Perceptions of nature, nurture and behaviour

Levitt, Mairi (2013) Perceptions of nature, nurture and behaviour. Life Sciences, Society and Policy, 9 (1): 13.

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Trying to separate out nature and nurture as explanations for behaviour, as in classic genetic studies of twins and families, is now said to be both impossible and unproductive. In practice the nature-nurture model persists as a way of framing discussion on the causes of behaviour in genetic research papers, as well as in the media and lay debate. Social and environmental theories of crime have been dominant in criminology and in public policy while biological theories have been seen as outdated and discredited. Recently, research into genetic variations associated with aggressive and antisocial behaviour has received more attention in the media. This paper explores ideas on the role of nature and nurture in violent and antisocial behaviour through interviews and open-ended questionnaires among lay publics. There was general agreement that everybody’s behaviour is influenced to varying degrees by both genetic and environmental factors but deterministic accounts of causation, except in exceptional circumstances, were rejected. Only an emphasis on nature was seen as dangerous in its consequences, for society and for individuals themselves. Whereas academic researchers approach the debate from their disciplinary perspectives which may or may not engage with practical and policy issues, the key issue for the public was what sort of explanations of behaviour will lead to the best outcomes for all concerned.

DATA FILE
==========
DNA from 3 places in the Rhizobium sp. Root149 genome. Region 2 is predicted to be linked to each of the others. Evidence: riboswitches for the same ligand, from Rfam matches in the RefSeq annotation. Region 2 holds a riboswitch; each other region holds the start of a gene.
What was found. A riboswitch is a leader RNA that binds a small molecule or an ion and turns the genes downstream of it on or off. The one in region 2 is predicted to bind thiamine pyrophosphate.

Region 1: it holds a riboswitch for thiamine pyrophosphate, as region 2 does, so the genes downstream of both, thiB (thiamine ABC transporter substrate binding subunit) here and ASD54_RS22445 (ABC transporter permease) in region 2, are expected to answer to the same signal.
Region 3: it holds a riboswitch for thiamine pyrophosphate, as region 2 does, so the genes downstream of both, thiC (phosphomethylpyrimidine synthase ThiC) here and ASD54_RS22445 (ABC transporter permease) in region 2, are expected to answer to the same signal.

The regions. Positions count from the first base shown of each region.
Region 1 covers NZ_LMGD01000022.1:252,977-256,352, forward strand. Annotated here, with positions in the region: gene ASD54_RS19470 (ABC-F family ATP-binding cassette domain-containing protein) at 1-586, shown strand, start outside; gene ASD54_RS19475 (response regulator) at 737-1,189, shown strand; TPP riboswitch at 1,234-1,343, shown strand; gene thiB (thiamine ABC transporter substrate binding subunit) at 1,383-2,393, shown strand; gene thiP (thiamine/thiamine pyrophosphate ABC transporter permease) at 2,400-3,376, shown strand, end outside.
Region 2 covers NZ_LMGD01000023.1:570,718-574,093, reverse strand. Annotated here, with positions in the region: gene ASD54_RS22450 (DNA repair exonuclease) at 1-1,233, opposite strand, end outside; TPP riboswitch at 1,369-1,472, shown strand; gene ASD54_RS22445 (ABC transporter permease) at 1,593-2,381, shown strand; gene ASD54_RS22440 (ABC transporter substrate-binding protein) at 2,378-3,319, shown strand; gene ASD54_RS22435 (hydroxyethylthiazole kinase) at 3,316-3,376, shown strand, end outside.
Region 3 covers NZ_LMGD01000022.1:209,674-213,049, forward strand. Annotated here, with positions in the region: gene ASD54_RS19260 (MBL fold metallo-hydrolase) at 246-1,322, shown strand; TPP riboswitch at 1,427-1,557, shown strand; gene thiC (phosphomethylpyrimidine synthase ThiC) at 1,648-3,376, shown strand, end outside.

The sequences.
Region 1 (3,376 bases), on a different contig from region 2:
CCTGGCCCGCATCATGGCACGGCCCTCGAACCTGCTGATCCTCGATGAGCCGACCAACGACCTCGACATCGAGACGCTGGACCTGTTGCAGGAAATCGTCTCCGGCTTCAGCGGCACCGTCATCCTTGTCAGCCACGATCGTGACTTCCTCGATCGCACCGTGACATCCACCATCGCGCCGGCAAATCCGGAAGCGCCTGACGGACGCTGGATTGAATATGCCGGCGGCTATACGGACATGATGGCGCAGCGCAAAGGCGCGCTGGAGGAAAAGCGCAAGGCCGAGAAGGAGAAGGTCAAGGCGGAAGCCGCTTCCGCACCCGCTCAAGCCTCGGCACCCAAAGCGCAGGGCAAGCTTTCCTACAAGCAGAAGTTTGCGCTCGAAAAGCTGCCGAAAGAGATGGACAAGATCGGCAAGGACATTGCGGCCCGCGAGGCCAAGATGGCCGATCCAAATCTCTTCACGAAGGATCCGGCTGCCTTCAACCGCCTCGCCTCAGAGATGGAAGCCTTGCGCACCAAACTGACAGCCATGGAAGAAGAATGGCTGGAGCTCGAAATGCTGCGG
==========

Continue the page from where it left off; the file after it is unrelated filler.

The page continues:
Item Type:
Journal Article
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Life Sciences, Society and Policy
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© 2013 Levitt; licensee Springer. This is an Open Access article distributed under the terms of the Creative Commons Attribution License (, which permits unrestricted use, distribution, and reproduction in any medium, provided the original work is properly cited.
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13 Dec 2013 09:47
Last Modified:
31 Jan 2024 00:25